Medicare Part B covers most doctors' fees, diagnostic tests, ambulance services, and certain other items. Enrollees pay a monthly premium that is calculated to cover 25 percent of the program's expenditures, with the remaining 75 percent coming from general governmental revenues. But starting in 2007, this cost-sharing ratio will be increased for retirees whose annual taxable income exceeds $80,000. This means-testing of Medicare was adopted in the mammoth 2003 Medicare Act that also provided coverage of prescription drugs and was accelerated by the Deficit Reduction Act that was enacted in February 2006. This article examines the decade-long policy debate about means-testing Medicare and explores the tax implications of the mechanism that was finally created. The article also analyzes concerns about the joint administration of this program by the Social Security Administration and the Internal Revenue Service, and discusses such financial ramifications for upper-income retirees as capped contributions from former employers and possible nonenrollment in Medicare Part B.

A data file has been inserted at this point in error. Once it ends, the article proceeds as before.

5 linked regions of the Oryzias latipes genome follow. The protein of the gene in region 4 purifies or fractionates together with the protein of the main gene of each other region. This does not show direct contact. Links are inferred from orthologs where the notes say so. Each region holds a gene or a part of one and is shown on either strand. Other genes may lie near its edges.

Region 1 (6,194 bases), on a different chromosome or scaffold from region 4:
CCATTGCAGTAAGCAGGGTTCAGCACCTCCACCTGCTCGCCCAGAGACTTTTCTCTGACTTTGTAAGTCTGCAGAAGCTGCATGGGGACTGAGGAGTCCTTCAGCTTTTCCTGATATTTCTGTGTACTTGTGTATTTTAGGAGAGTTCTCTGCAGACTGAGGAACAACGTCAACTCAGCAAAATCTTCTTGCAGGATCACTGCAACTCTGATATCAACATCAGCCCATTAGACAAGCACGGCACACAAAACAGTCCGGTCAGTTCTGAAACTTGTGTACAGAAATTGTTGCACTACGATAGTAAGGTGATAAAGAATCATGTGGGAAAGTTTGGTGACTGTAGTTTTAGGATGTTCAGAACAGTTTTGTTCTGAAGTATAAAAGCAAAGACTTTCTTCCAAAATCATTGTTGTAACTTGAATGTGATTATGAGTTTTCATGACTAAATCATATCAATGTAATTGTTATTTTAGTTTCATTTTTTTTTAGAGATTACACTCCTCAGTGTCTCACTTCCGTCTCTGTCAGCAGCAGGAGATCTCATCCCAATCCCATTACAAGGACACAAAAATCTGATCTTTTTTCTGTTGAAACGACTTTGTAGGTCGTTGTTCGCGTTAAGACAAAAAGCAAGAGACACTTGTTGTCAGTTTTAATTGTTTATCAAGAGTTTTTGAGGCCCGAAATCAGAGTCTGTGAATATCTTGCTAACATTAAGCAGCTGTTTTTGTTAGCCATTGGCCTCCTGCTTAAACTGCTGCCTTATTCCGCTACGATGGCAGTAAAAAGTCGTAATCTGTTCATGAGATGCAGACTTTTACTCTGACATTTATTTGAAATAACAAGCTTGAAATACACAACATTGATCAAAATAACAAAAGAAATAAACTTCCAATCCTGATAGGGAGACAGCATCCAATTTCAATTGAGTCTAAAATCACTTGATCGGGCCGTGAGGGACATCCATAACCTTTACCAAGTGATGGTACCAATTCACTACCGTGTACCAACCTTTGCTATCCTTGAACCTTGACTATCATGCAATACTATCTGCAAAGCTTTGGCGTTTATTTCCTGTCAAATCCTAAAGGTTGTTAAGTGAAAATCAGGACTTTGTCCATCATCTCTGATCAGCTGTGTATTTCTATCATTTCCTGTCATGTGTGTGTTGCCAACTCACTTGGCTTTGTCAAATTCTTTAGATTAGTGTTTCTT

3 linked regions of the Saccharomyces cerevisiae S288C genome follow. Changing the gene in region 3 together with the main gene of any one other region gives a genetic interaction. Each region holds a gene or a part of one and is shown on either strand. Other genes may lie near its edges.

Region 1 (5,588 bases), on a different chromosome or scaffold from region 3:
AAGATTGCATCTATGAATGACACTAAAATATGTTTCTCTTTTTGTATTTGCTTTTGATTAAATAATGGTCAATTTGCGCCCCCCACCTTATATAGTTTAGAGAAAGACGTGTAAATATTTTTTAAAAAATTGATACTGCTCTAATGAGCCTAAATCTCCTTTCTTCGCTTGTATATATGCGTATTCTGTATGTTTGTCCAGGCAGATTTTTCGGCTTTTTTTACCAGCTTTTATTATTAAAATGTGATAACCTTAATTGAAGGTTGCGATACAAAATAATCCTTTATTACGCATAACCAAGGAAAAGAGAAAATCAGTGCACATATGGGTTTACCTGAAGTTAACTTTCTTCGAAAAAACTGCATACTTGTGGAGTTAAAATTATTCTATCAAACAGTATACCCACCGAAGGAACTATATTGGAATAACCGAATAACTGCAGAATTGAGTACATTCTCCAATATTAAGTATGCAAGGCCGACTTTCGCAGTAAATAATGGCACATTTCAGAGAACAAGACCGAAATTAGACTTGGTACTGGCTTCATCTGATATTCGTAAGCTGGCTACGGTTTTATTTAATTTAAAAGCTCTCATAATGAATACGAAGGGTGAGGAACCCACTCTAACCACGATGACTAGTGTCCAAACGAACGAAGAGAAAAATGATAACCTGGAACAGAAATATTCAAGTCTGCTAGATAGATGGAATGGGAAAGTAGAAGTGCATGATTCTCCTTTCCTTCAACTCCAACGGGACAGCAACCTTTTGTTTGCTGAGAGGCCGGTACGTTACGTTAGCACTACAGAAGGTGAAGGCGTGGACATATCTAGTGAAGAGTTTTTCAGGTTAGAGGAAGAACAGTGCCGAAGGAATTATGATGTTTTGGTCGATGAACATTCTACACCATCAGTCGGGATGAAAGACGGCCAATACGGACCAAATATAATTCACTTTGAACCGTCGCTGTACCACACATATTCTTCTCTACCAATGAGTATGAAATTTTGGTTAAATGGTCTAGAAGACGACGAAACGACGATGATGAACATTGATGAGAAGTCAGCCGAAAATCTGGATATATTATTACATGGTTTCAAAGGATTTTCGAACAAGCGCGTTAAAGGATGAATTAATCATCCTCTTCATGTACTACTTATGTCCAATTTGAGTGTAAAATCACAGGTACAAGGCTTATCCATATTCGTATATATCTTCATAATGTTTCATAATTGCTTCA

Law and Economics
Date of this Version
Richard L. Kaplan, "Means-Testing Medicare: Retiree Pain for Little Governmental Gain" (August 2006). University of Illinois Law and Economics Working Papers. Working Paper 61.